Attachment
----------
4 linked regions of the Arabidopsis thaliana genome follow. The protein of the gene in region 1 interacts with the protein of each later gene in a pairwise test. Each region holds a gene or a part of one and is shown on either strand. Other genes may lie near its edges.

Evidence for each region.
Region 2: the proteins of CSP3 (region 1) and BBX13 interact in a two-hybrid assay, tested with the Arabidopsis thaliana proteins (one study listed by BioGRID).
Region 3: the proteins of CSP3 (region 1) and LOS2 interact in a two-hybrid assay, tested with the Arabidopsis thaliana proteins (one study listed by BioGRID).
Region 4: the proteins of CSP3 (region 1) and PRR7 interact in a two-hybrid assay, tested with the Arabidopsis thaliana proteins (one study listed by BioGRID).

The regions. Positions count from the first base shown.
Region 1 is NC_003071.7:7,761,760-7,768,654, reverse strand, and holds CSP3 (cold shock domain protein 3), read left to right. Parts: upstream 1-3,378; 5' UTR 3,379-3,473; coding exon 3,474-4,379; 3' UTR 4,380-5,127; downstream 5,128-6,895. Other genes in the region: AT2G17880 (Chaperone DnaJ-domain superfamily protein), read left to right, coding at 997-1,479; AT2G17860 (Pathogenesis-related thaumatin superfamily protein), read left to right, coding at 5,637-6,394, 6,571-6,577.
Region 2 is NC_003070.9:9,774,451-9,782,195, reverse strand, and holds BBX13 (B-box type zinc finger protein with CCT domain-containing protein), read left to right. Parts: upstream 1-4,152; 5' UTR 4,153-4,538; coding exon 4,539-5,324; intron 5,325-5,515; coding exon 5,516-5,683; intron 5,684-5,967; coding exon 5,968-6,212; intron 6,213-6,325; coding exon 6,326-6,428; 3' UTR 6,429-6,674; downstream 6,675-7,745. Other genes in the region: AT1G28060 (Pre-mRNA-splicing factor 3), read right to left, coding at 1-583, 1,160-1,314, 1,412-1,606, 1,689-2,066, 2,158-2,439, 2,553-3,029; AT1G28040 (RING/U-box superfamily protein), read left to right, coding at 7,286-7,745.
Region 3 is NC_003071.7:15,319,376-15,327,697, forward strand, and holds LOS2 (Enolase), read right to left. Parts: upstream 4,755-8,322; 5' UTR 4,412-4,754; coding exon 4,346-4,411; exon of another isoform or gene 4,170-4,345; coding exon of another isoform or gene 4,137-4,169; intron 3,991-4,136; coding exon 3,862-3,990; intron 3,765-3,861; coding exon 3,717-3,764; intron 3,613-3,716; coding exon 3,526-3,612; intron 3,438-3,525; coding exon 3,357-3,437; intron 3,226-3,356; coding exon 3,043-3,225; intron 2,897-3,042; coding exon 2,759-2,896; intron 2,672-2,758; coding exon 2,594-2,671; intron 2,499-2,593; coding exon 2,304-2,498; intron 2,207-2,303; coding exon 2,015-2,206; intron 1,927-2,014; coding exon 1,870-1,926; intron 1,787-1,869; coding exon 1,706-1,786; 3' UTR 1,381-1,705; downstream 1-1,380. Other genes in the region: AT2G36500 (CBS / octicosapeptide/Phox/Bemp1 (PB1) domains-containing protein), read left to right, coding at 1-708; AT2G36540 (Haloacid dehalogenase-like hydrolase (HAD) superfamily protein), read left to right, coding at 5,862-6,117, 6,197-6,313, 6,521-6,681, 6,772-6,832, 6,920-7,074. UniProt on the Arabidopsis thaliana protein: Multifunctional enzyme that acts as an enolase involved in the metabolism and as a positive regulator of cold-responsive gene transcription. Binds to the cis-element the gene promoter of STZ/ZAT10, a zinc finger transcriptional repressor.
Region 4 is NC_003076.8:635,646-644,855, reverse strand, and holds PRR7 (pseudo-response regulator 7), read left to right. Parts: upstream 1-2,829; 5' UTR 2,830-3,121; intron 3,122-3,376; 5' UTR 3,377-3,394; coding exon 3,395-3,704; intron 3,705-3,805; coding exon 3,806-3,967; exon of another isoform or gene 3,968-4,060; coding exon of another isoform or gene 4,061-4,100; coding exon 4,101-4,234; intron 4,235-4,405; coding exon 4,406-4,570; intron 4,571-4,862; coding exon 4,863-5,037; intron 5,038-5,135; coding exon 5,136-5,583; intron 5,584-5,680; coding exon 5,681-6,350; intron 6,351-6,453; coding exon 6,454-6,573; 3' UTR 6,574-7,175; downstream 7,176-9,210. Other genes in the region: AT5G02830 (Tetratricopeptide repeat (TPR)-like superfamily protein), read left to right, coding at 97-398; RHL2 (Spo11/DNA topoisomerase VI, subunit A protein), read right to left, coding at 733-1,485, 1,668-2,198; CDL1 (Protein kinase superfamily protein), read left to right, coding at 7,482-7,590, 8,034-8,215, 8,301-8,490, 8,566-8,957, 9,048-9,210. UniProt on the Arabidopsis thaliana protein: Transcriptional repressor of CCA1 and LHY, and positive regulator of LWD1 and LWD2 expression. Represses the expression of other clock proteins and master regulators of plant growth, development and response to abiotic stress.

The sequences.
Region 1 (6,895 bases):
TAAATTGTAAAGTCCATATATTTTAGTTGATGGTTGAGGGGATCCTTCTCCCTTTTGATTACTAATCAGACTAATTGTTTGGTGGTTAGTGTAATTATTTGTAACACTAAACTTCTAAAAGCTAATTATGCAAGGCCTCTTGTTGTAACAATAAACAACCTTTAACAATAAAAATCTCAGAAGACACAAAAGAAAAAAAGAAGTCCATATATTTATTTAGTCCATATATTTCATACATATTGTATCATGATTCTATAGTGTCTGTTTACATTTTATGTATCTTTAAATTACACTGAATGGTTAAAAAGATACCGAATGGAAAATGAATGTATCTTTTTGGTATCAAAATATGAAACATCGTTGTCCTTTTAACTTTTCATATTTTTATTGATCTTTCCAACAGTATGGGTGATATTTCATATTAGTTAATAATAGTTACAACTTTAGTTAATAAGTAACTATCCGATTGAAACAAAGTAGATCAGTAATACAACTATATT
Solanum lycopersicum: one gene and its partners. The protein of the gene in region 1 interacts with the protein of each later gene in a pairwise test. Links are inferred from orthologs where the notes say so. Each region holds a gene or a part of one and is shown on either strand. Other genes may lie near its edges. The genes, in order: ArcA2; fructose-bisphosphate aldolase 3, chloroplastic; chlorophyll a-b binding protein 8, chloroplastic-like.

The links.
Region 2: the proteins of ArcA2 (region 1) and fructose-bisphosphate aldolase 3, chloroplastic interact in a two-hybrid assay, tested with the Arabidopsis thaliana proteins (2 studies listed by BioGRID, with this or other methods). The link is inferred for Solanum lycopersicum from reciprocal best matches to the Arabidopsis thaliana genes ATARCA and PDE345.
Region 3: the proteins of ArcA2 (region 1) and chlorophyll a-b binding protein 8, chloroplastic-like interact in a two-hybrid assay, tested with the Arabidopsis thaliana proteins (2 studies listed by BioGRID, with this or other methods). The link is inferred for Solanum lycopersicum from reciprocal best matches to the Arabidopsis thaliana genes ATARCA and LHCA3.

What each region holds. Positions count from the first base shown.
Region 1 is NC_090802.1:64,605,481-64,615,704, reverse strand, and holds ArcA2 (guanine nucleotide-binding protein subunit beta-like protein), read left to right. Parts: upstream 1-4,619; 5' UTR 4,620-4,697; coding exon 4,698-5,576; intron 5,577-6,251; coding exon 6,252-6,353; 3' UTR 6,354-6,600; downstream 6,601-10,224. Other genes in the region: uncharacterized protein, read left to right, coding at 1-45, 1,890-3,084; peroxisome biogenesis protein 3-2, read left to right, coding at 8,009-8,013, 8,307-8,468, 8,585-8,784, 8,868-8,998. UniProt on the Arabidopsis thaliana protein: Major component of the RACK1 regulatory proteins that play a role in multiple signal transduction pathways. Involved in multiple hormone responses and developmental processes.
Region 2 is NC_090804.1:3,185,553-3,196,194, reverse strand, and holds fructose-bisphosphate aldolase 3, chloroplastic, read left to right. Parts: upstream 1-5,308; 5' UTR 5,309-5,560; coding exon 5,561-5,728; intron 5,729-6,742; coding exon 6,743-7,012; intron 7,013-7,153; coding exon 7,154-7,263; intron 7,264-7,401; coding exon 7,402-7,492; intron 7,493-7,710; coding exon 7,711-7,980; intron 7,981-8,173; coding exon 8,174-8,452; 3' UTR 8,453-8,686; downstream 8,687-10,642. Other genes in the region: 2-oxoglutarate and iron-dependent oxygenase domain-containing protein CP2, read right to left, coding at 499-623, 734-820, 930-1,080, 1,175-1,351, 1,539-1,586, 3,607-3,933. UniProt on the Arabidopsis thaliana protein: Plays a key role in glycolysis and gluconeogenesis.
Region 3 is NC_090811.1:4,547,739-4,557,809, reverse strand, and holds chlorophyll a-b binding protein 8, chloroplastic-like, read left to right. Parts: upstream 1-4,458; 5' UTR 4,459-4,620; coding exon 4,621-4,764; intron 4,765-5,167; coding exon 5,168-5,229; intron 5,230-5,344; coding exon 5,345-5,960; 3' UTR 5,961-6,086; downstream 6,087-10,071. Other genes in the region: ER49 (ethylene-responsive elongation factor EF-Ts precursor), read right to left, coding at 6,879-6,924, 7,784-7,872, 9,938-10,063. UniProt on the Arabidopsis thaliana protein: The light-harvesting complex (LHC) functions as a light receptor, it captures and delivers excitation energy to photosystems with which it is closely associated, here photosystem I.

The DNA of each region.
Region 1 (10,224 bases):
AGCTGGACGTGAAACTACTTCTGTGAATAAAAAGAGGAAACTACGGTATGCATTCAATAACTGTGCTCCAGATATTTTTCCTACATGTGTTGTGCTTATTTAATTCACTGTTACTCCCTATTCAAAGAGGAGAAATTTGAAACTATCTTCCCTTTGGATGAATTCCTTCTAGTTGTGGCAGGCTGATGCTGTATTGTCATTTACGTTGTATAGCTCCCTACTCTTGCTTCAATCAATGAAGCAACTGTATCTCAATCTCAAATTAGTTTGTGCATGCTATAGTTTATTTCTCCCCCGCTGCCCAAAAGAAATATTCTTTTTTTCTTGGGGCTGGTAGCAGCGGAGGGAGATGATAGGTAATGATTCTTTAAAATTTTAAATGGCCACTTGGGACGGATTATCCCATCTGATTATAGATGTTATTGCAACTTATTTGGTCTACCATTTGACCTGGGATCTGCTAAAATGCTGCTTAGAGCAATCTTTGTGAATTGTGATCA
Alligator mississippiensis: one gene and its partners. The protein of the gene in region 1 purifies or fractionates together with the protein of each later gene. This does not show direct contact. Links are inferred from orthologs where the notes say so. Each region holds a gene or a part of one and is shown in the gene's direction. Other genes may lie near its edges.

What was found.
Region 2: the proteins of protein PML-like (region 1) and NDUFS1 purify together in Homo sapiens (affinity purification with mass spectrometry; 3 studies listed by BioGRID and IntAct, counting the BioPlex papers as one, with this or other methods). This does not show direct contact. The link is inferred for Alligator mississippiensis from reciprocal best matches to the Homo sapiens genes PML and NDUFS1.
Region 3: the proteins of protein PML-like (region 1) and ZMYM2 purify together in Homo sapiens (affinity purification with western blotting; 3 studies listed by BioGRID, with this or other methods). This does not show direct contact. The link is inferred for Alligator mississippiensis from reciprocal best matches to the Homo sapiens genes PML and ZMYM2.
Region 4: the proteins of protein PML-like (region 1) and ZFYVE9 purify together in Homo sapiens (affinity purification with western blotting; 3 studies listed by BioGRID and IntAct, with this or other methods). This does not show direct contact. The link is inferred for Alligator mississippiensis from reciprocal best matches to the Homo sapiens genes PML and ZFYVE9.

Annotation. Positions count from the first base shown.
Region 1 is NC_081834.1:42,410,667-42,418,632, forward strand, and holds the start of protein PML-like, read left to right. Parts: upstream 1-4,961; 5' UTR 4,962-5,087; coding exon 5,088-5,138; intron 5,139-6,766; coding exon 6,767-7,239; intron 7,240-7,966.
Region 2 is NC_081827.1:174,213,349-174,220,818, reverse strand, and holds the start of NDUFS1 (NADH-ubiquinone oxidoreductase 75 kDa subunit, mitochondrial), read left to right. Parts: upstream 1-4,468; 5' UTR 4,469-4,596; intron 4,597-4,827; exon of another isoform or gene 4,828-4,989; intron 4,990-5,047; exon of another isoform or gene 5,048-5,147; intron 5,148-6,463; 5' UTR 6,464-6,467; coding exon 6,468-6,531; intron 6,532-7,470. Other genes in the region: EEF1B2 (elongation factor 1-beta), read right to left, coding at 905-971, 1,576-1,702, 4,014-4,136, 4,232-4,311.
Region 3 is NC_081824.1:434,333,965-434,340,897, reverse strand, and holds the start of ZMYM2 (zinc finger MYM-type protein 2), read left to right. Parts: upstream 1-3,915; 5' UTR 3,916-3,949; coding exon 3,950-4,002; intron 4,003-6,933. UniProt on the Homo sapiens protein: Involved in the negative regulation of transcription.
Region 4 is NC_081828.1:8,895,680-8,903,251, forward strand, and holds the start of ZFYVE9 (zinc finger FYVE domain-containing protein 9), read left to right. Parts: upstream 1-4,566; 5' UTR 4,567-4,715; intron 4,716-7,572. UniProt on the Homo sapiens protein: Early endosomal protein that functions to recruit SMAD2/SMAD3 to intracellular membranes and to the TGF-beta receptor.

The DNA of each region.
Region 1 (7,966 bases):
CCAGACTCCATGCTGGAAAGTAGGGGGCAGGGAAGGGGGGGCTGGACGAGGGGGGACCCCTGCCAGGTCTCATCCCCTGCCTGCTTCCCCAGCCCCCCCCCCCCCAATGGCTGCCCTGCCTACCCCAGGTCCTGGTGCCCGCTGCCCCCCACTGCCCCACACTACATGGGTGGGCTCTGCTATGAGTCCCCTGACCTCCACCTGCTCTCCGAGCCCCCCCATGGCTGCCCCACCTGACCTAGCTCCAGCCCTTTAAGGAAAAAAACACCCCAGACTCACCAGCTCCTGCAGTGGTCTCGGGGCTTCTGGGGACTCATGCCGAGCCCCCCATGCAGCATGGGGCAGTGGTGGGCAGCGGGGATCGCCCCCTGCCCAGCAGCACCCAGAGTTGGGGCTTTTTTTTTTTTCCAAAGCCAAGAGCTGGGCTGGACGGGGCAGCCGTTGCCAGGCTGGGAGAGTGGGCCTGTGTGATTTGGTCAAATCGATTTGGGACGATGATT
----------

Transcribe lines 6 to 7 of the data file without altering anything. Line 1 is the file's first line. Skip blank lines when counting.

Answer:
The regions. Positions count from the first base shown.
Region 1 is NC_003071.7:7,761,760-7,768,654, reverse strand, and holds CSP3 (cold shock domain protein 3), read left to right. Parts: upstream 1-3,378; 5' UTR 3,379-3,473; coding exon 3,474-4,379; 3' UTR 4,380-5,127; downstream 5,128-6,895. Other genes in the region: AT2G17880 (Chaperone DnaJ-domain superfamily protein), read left to right, coding at 997-1,479; AT2G17860 (Pathogenesis-related thaumatin superfamily protein), read left to right, coding at 5,637-6,394, 6,571-6,577.